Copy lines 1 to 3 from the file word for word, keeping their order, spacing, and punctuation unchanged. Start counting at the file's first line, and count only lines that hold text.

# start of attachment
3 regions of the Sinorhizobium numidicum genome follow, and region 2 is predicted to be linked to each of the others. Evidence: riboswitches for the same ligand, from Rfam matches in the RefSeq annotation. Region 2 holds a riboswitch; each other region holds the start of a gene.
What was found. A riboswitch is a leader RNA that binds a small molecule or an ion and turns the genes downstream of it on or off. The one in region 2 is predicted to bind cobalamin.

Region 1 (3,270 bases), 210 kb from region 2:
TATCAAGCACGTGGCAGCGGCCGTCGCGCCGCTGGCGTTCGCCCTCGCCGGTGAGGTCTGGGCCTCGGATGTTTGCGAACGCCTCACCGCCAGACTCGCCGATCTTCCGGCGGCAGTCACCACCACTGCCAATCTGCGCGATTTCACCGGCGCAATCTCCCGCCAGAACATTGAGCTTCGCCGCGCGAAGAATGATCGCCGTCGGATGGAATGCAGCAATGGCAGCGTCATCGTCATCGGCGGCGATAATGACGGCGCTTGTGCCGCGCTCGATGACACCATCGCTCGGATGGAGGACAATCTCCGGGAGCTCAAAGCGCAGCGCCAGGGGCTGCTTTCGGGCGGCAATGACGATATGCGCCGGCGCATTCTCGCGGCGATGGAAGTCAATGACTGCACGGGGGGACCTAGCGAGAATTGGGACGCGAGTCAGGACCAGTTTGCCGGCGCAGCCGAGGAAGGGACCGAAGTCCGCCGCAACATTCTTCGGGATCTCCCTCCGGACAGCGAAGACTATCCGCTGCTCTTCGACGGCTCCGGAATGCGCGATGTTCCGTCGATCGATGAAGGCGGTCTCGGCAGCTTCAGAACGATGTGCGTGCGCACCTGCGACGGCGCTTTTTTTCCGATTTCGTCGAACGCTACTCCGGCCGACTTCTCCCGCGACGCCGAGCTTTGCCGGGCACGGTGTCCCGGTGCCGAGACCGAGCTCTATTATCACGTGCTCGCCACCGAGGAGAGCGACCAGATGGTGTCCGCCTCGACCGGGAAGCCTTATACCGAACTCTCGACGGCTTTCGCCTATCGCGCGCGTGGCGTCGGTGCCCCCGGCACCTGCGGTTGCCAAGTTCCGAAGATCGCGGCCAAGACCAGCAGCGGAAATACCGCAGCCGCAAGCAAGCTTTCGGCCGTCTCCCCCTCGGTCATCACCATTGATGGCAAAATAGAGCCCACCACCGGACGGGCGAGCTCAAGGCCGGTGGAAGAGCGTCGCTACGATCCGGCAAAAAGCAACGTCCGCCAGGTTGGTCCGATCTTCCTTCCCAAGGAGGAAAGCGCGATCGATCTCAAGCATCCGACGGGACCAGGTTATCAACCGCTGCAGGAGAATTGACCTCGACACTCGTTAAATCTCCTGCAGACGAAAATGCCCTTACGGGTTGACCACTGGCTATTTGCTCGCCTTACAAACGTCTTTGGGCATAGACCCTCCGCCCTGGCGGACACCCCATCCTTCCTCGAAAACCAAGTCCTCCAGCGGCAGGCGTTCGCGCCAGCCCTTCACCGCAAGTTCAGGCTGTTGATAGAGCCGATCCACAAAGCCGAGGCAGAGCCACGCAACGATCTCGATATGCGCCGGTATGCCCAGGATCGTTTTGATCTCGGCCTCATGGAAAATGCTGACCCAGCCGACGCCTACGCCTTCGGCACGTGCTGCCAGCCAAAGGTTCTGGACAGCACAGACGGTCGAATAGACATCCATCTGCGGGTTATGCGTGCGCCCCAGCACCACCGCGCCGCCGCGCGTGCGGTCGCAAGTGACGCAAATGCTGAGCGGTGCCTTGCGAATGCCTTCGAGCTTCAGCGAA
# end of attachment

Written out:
3 regions of the Sinorhizobium numidicum genome follow, and region 2 is predicted to be linked to each of the others. Evidence: riboswitches for the same ligand, from Rfam matches in the RefSeq annotation. Region 2 holds a riboswitch; each other region holds the start of a gene.
What was found. A riboswitch is a leader RNA that binds a small molecule or an ion and turns the genes downstream of it on or off. The one in region 2 is predicted to bind cobalamin.

Region 1 (3,270 bases), 210 kb from region 2: